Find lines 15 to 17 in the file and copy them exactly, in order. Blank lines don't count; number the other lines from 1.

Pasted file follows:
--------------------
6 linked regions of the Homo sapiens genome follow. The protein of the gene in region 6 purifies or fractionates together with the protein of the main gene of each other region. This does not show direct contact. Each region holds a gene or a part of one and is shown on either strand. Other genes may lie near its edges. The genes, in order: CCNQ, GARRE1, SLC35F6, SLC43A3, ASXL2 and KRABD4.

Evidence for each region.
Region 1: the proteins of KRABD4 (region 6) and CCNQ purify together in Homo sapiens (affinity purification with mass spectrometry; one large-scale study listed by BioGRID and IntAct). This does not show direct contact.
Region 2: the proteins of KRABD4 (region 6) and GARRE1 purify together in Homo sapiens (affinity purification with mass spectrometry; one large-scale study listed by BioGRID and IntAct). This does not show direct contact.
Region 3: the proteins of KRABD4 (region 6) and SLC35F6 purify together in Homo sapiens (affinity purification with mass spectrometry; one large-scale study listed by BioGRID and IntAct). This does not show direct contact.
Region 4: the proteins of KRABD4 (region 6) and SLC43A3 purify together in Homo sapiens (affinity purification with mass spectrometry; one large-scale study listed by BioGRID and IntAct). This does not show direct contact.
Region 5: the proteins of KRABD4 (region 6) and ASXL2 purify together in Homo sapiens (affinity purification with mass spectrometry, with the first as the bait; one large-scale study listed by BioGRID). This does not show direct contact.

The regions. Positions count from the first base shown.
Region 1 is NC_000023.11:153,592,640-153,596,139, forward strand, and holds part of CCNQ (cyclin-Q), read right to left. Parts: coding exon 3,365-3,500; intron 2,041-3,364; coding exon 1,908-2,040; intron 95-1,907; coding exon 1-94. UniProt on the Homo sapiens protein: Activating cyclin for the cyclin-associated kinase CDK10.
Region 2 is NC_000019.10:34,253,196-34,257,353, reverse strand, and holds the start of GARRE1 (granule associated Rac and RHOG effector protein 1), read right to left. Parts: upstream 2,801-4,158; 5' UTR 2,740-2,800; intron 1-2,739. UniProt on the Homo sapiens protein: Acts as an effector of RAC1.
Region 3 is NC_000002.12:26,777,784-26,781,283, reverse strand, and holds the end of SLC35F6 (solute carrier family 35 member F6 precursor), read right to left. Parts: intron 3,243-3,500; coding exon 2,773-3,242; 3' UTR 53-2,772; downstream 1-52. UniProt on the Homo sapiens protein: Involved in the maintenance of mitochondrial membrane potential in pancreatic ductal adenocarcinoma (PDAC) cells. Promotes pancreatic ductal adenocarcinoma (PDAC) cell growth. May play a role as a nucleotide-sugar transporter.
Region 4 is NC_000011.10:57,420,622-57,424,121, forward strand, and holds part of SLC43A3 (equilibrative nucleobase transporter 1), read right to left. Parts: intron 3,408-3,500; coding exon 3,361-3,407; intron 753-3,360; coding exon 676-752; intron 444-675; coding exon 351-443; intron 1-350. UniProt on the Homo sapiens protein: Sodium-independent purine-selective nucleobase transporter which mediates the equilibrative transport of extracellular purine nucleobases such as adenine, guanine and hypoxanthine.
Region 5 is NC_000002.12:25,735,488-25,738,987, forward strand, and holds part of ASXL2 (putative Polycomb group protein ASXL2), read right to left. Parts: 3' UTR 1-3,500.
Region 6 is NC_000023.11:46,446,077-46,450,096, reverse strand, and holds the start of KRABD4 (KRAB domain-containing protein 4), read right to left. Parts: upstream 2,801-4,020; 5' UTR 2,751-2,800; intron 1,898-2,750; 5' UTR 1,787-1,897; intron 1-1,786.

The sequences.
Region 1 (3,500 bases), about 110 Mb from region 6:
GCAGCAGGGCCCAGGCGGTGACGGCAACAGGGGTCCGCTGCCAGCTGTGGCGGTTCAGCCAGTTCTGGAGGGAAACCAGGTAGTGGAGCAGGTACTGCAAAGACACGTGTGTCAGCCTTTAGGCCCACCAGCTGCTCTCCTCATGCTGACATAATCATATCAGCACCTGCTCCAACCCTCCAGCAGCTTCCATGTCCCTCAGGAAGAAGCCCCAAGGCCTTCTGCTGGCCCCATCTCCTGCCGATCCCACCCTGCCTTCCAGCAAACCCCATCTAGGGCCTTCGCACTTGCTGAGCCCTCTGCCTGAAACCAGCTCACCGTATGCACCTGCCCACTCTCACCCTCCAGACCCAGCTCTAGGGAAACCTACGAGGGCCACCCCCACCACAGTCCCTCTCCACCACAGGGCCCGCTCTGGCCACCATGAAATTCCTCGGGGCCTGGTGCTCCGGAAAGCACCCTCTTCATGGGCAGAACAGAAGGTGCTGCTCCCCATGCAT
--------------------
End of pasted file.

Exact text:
The sequences.
Region 1 (3,500 bases), about 110 Mb from region 6:
GCAGCAGGGCCCAGGCGGTGACGGCAACAGGGGTCCGCTGCCAGCTGTGGCGGTTCAGCCAGTTCTGGAGGGAAACCAGGTAGTGGAGCAGGTACTGCAAAGACACGTGTGTCAGCCTTTAGGCCCACCAGCTGCTCTCCTCATGCTGACATAATCATATCAGCACCTGCTCCAACCCTCCAGCAGCTTCCATGTCCCTCAGGAAGAAGCCCCAAGGCCTTCTGCTGGCCCCATCTCCTGCCGATCCCACCCTGCCTTCCAGCAAACCCCATCTAGGGCCTTCGCACTTGCTGAGCCCTCTGCCTGAAACCAGCTCACCGTATGCACCTGCCCACTCTCACCCTCCAGACCCAGCTCTAGGGAAACCTACGAGGGCCACCCCCACCACAGTCCCTCTCCACCACAGGGCCCGCTCTGGCCACCATGAAATTCCTCGGGGCCTGGTGCTCCGGAAAGCACCCTCTTCATGGGCAGAACAGAAGGTGCTGCTCCCCATGCAT